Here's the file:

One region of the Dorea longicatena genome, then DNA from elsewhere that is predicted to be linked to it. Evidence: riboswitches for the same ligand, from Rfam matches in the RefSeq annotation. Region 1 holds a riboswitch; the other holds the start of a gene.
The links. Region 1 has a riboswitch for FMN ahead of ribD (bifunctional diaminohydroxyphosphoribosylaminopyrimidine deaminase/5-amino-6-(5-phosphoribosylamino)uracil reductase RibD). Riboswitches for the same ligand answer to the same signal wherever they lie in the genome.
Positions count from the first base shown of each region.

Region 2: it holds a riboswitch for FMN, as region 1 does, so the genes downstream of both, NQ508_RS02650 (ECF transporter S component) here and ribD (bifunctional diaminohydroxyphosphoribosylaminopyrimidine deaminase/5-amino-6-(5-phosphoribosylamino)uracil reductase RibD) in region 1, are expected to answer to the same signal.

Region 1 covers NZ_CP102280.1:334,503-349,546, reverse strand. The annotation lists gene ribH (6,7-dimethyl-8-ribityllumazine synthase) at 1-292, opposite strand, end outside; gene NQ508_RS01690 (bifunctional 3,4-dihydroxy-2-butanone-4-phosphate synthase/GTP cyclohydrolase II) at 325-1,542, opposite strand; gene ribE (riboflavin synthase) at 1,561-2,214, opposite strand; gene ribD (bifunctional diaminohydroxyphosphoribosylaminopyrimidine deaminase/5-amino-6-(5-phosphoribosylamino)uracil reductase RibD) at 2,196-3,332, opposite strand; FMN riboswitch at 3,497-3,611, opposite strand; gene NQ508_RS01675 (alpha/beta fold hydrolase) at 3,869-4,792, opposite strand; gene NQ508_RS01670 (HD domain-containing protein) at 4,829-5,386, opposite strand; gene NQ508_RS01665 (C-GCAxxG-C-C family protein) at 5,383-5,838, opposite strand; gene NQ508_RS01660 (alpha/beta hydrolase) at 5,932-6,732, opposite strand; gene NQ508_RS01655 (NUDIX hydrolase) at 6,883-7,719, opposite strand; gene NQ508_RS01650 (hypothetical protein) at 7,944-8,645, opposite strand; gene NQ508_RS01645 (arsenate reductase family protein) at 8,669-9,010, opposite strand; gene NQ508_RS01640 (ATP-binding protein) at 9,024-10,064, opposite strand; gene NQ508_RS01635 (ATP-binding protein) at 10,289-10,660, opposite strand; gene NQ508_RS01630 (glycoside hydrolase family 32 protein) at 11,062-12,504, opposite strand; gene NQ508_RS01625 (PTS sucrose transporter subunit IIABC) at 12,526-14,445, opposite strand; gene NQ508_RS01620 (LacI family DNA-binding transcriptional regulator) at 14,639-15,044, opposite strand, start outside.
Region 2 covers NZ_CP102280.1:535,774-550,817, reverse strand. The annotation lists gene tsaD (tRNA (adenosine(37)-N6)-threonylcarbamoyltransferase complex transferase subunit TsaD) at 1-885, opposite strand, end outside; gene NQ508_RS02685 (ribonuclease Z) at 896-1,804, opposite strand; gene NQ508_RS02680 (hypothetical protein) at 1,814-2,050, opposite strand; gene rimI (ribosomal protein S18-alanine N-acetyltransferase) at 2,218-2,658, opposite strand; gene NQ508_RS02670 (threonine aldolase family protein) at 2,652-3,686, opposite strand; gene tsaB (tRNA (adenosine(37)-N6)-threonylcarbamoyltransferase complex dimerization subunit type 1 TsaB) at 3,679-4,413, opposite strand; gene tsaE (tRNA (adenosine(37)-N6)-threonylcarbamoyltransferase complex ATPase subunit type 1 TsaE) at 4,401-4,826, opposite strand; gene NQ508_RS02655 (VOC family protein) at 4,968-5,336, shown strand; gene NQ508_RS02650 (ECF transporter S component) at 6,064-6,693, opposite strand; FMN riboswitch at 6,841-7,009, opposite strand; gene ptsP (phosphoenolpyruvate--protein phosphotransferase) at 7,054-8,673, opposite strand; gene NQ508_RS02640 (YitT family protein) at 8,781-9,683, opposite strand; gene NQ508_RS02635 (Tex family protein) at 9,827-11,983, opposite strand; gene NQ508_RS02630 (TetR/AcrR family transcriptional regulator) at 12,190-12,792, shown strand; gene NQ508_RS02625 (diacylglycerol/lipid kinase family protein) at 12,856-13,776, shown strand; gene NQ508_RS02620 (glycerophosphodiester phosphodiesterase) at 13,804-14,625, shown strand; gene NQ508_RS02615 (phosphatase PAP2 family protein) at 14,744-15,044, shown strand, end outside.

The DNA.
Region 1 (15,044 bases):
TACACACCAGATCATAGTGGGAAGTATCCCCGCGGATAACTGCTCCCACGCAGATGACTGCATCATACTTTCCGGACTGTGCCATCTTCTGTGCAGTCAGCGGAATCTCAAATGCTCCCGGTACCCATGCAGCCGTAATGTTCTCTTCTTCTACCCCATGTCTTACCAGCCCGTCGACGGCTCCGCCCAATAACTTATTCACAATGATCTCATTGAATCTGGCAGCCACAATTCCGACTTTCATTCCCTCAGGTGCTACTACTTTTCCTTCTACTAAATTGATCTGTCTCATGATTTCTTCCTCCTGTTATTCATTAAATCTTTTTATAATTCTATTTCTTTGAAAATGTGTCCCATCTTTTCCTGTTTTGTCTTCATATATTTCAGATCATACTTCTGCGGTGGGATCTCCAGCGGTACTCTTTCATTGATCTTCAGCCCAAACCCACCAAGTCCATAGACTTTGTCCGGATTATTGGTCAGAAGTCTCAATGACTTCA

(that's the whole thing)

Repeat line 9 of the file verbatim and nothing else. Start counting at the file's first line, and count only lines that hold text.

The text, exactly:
TACACACCAGATCATAGTGGGAAGTATCCCCGCGGATAACTGCTCCCACGCAGATGACTGCATCATACTTTCCGGACTGTGCCATCTTCTGTGCAGTCAGCGGAATCTCAAATGCTCCCGGTACCCATGCAGCCGTAATGTTCTCTTCTTCTACCCCATGTCTTACCAGCCCGTCGACGGCTCCGCCCAATAACTTATTCACAATGATCTCATTGAATCTGGCAGCCACAATTCCGACTTTCATTCCCTCAGGTGCTACTACTTTTCCTTCTACTAAATTGATCTGTCTCATGATTTCTTCCTCCTGTTATTCATTAAATCTTTTTATAATTCTATTTCTTTGAAAATGTGTCCCATCTTTTCCTGTTTTGTCTTCATATATTTCAGATCATACTTCTGCGGTGGGATCTCCAGCGGTACTCTTTCATTGATCTTCAGCCCAAACCCACCAAGTCCATAGACTTTGTCCGGATTATTGGTCAGAAGTCTCAATGACTTCA